Best known for cofounding menswear retailer The Armoury as well as owning English tie-maker Drake’s, Mark Cho also happens to be a watch aficionado.
Last month, Mr Cho decided to discover the “ideal watch size” by surveying his clients, as well as the followers of watch blogs like ourselves and Hodinkee. The goal was to “find out if there were any clear preferences for the size of a watch”.
He put together a 15-question survey that received a total of 924 responses. The results make for interesting reading, keeping in mind the target audience for the survey, like Mr Cho himself, was likely to be more sartorially inclined than the average watch buyer.
The opening question of the survey was a general question about wrist circumference. Just over half the respondents chose small, 42% reported average, and 7% large. The results naturally point towards a tendency to underestimate wrist size, since “average” should be, well, average.
The tendency to underreport was borne out by the second question, which asked for an exact wrist measurement.
The measurements formed a normal bell curve, as would be expected, pointing towards a disparity between the actual versus perceived wrist size.
The second section of the survey examined preferences, starting with the ideal watch diameter for the “primary watch”. That was followed by the ideal size for a “secondary watch” – the less frequently worn watch, perhaps a sports watch for weekends.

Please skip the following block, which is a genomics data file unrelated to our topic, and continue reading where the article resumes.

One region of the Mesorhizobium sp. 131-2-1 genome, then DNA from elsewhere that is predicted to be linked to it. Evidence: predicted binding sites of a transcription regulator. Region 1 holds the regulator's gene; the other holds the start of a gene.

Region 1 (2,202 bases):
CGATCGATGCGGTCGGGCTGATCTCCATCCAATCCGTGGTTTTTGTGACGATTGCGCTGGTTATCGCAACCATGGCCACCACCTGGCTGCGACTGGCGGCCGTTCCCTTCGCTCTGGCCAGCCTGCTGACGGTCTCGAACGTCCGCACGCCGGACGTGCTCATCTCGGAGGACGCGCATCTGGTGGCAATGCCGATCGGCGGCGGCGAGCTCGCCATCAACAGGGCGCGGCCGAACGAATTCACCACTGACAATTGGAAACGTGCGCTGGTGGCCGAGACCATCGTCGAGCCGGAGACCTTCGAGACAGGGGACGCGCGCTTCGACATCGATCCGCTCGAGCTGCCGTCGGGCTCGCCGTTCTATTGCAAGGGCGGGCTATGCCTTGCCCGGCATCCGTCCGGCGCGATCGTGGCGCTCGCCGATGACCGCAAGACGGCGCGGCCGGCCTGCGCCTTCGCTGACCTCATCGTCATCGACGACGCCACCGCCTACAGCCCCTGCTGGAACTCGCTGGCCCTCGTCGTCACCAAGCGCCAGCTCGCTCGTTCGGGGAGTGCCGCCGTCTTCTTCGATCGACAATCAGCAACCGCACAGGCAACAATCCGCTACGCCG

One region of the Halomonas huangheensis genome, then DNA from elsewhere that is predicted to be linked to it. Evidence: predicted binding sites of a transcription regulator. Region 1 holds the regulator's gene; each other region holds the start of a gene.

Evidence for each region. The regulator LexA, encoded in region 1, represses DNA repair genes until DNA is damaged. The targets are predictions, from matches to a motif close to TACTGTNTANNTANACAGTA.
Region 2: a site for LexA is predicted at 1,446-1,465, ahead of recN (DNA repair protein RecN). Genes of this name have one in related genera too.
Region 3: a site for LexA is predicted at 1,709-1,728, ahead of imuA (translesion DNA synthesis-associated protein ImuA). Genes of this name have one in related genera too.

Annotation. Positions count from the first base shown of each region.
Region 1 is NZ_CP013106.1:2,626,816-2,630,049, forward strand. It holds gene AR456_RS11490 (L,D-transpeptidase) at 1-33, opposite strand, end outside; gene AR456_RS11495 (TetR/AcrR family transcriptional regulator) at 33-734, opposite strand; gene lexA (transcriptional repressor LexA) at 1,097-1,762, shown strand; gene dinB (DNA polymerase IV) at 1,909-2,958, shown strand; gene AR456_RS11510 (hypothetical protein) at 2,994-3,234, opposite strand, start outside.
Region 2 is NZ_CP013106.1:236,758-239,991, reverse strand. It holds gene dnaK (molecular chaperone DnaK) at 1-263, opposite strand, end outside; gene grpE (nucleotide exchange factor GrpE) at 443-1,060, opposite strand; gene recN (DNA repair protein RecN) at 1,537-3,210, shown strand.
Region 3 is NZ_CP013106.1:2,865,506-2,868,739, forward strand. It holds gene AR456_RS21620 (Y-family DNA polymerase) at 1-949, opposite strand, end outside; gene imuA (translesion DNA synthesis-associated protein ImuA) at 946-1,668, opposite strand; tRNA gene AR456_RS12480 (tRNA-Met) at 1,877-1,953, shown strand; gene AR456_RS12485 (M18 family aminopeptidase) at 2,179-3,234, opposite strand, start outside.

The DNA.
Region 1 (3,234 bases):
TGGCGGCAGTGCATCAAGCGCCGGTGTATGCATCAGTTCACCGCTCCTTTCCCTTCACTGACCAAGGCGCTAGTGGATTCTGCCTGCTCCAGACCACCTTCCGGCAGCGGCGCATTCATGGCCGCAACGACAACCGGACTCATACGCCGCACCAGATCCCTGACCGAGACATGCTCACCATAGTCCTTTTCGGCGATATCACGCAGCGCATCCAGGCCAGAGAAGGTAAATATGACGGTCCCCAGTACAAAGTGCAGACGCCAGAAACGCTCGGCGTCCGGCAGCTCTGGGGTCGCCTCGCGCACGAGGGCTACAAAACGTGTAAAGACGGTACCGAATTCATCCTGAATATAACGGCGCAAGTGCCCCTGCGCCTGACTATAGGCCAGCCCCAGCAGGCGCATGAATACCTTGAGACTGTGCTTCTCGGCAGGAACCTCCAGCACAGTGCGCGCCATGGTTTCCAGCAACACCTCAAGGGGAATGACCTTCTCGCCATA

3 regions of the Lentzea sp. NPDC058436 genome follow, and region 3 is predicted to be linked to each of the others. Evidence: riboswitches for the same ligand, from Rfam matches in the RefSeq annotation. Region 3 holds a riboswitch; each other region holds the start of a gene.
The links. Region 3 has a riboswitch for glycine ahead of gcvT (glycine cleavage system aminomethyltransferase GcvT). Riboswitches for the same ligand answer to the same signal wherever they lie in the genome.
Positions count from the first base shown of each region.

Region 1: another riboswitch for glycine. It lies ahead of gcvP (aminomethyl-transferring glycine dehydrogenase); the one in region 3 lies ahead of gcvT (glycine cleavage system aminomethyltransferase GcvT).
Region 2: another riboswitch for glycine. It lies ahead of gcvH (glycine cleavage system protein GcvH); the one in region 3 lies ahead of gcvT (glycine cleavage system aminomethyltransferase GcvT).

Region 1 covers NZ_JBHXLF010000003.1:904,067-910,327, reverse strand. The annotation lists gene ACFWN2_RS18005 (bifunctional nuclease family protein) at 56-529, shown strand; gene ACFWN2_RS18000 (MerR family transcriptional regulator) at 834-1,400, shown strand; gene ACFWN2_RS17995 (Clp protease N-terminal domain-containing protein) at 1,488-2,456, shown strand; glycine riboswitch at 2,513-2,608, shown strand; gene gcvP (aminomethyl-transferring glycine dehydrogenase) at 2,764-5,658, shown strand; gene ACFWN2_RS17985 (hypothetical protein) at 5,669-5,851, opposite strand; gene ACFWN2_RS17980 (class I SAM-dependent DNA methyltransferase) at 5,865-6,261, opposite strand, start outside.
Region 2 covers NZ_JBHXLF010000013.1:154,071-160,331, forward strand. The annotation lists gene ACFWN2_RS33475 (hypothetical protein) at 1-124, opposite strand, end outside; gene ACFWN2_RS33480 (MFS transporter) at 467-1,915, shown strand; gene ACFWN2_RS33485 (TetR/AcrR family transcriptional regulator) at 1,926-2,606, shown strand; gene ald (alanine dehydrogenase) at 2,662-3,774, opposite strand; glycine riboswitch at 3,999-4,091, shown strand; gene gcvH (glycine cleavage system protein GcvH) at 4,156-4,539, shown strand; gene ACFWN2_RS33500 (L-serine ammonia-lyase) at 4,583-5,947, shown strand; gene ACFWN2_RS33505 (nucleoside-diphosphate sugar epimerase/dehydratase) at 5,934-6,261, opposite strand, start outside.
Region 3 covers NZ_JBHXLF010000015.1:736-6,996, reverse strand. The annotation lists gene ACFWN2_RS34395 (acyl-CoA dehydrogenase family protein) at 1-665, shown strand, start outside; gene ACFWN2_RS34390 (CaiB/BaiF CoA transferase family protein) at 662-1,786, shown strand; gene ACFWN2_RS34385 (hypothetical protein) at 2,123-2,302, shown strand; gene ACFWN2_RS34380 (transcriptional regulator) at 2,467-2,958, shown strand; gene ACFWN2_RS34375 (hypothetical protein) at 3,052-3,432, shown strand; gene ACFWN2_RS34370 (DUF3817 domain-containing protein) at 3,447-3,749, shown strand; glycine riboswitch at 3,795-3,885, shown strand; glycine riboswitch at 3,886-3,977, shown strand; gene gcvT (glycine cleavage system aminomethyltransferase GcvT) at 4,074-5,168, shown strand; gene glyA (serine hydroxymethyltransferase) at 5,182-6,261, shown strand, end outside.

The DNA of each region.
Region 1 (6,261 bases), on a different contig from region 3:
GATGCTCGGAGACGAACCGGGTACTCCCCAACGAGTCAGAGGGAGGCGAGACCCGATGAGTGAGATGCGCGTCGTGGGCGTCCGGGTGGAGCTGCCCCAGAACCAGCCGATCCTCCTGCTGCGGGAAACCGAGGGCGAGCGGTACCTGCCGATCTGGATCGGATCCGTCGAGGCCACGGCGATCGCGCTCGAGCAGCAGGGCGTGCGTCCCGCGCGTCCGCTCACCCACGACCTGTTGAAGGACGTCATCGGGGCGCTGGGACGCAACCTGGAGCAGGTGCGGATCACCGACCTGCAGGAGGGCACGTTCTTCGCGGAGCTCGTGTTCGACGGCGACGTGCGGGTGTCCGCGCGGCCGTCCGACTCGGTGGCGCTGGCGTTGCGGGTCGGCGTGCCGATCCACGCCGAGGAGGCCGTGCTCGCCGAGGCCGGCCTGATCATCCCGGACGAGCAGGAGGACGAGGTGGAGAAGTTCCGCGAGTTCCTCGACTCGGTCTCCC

For primary watches, the average diameter was 37.77mm, but grew larger for secondary watches to 39.28mm. In fact, the ideal secondary watch size is 1.5mm larger than that for the primary watch, a substantial increase.
That implies, quite logically, that a sports or casual watch can be bigger. And given that a primary watch is likely worn to work, a discreetly sized timepiece makes sense.
Respondents were also asked to choose their three favourite watch brands. The results of this question are the most obvious indication that those surveyed are far from the average watch buyer.
The ranking skewed towards formal and classical watches, topped by Rolex, Patek Philippe, and surprisingly, A. Lange & Söhne, while Jaeger-LeCoultre, Grand Seiko and F.P. Journe placed within the top 10.
The results contrast with more widely surveyed rankings of top brands, which typically favour larger, mass market brands like Rolex, Omega, TAG Heuer and Breitling.
You can find the full breakdown of the survey results here.
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To benefit the Prince Albert II of Monaco Foundation.
Mark Cho of The Armoury tells the tale.